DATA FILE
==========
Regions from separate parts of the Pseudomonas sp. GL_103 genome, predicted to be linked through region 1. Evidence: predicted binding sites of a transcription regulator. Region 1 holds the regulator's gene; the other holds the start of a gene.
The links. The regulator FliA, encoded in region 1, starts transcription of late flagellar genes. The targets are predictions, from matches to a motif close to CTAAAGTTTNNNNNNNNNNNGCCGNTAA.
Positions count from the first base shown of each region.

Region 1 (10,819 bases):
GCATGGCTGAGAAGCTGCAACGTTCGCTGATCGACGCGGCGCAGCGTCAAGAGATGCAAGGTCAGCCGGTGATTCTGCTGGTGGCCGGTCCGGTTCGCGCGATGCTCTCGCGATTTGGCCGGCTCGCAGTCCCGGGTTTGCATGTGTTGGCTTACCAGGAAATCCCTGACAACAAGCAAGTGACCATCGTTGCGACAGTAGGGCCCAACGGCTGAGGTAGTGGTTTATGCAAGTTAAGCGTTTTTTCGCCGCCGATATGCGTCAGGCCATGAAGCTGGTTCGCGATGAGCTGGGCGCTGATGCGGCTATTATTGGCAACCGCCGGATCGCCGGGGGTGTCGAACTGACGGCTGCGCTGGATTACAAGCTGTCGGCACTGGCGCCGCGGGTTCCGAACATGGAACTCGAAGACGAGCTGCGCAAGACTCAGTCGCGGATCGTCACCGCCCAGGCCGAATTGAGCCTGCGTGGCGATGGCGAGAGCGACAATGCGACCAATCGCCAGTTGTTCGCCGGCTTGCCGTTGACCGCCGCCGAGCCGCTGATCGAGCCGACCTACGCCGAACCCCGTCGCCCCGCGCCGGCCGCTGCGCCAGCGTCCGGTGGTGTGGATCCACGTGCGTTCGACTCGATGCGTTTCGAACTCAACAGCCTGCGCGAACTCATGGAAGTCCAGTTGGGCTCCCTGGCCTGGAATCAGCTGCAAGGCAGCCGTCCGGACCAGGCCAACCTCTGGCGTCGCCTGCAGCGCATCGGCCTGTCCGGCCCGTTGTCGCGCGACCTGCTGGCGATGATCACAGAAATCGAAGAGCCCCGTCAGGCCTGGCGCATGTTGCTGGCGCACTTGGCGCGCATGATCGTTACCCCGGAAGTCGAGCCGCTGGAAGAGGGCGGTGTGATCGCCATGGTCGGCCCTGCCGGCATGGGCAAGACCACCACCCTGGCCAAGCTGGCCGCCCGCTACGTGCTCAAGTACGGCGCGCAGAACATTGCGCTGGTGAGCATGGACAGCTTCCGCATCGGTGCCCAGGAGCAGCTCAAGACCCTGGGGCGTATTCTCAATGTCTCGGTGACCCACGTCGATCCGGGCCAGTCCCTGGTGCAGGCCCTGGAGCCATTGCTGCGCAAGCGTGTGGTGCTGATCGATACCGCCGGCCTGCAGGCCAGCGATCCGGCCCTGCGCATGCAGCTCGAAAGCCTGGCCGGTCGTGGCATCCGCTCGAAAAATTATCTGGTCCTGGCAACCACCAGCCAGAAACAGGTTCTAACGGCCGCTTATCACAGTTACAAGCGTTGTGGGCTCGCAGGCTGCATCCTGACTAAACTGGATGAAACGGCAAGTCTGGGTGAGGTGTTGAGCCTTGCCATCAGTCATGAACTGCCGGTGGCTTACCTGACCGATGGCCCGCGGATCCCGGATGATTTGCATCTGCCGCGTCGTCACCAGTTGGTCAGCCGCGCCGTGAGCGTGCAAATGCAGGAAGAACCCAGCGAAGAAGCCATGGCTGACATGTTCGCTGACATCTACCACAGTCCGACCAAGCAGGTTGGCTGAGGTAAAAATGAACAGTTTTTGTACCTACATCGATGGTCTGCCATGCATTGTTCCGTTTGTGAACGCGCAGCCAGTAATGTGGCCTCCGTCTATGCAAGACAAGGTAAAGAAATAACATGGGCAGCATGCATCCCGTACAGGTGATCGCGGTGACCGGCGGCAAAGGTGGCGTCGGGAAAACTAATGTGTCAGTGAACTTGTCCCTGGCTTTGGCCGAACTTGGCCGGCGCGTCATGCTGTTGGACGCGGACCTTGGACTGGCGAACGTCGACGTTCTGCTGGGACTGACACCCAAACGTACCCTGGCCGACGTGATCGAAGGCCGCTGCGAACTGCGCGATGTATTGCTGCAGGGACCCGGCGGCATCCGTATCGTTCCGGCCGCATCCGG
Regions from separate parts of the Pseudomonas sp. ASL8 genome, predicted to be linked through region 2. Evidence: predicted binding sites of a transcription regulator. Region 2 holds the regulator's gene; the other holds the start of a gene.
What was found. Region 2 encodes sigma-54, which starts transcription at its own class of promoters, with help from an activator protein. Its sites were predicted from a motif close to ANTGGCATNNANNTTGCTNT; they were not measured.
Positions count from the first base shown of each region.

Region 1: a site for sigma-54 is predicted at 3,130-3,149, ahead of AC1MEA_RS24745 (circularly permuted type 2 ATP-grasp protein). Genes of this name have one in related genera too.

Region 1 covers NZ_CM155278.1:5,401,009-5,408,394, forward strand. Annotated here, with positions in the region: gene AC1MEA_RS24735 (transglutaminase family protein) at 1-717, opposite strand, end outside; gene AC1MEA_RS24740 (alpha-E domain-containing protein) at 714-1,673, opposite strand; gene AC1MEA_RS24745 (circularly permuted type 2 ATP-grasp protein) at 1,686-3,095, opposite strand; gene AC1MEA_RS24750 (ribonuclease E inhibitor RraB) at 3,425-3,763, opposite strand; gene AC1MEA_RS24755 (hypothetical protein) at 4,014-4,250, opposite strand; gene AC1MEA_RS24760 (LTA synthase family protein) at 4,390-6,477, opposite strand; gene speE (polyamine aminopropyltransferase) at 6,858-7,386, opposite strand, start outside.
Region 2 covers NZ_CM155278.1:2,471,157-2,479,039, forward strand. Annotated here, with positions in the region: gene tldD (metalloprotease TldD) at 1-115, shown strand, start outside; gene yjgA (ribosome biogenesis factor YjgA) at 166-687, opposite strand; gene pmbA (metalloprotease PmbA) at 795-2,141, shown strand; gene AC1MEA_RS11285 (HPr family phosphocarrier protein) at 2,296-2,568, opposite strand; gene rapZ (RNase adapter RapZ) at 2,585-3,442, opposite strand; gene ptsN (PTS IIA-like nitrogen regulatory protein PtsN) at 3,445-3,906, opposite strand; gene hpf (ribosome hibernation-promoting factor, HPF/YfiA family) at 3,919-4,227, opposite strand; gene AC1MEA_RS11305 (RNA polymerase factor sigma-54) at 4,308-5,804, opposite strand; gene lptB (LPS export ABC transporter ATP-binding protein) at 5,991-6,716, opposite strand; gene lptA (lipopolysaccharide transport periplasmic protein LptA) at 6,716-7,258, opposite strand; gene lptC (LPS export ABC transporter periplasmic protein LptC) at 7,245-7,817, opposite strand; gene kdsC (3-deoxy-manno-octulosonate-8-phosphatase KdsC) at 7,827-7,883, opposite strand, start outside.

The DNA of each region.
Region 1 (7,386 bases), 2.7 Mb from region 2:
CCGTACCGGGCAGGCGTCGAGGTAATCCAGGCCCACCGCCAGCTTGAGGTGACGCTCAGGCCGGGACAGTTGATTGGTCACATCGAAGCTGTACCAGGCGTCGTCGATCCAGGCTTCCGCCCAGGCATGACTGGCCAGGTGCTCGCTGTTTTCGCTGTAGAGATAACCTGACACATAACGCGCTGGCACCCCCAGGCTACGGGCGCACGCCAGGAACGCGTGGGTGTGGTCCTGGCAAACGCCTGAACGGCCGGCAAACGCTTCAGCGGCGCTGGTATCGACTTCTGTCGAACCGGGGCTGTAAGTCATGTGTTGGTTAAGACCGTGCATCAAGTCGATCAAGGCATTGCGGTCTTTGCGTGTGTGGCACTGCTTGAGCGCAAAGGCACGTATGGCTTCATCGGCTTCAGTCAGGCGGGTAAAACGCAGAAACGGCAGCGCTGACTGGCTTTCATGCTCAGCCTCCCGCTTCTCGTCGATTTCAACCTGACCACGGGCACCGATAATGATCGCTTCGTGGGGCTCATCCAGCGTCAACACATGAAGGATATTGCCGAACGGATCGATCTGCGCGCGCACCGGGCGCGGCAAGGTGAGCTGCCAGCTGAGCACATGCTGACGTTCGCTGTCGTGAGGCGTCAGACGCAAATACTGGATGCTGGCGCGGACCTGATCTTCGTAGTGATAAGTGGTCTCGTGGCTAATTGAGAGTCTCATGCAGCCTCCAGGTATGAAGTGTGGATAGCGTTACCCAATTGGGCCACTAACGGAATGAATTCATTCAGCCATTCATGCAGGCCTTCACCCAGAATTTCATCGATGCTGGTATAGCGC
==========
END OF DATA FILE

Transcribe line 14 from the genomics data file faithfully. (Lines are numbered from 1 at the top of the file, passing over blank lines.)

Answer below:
CCGTACCGGGCAGGCGTCGAGGTAATCCAGGCCCACCGCCAGCTTGAGGTGACGCTCAGGCCGGGACAGTTGATTGGTCACATCGAAGCTGTACCAGGCGTCGTCGATCCAGGCTTCCGCCCAGGCATGACTGGCCAGGTGCTCGCTGTTTTCGCTGTAGAGATAACCTGACACATAACGCGCTGGCACCCCCAGGCTACGGGCGCACGCCAGGAACGCGTGGGTGTGGTCCTGGCAAACGCCTGAACGGCCGGCAAACGCTTCAGCGGCGCTGGTATCGACTTCTGTCGAACCGGGGCTGTAAGTCATGTGTTGGTTAAGACCGTGCATCAAGTCGATCAAGGCATTGCGGTCTTTGCGTGTGTGGCACTGCTTGAGCGCAAAGGCACGTATGGCTTCATCGGCTTCAGTCAGGCGGGTAAAACGCAGAAACGGCAGCGCTGACTGGCTTTCATGCTCAGCCTCCCGCTTCTCGTCGATTTCAACCTGACCACGGGCACCGATAATGATCGCTTCGTGGGGCTCATCCAGCGTCAACACATGAAGGATATTGCCGAACGGATCGATCTGCGCGCGCACCGGGCGCGGCAAGGTGAGCTGCCAGCTGAGCACATGCTGACGTTCGCTGTCGTGAGGCGTCAGACGCAAATACTGGATGCTGGCGCGGACCTGATCTTCGTAGTGATAAGTGGTCTCGTGGCTAATTGAGAGTCTCATGCAGCCTCCAGGTATGAAGTGTGGATAGCGTTACCCAATTGGGCCACTAACGGAATGAATTCATTCAGCCATTCATGCAGGCCTTCACCCAGAATTTCATCGATGCTGGTATAGCGC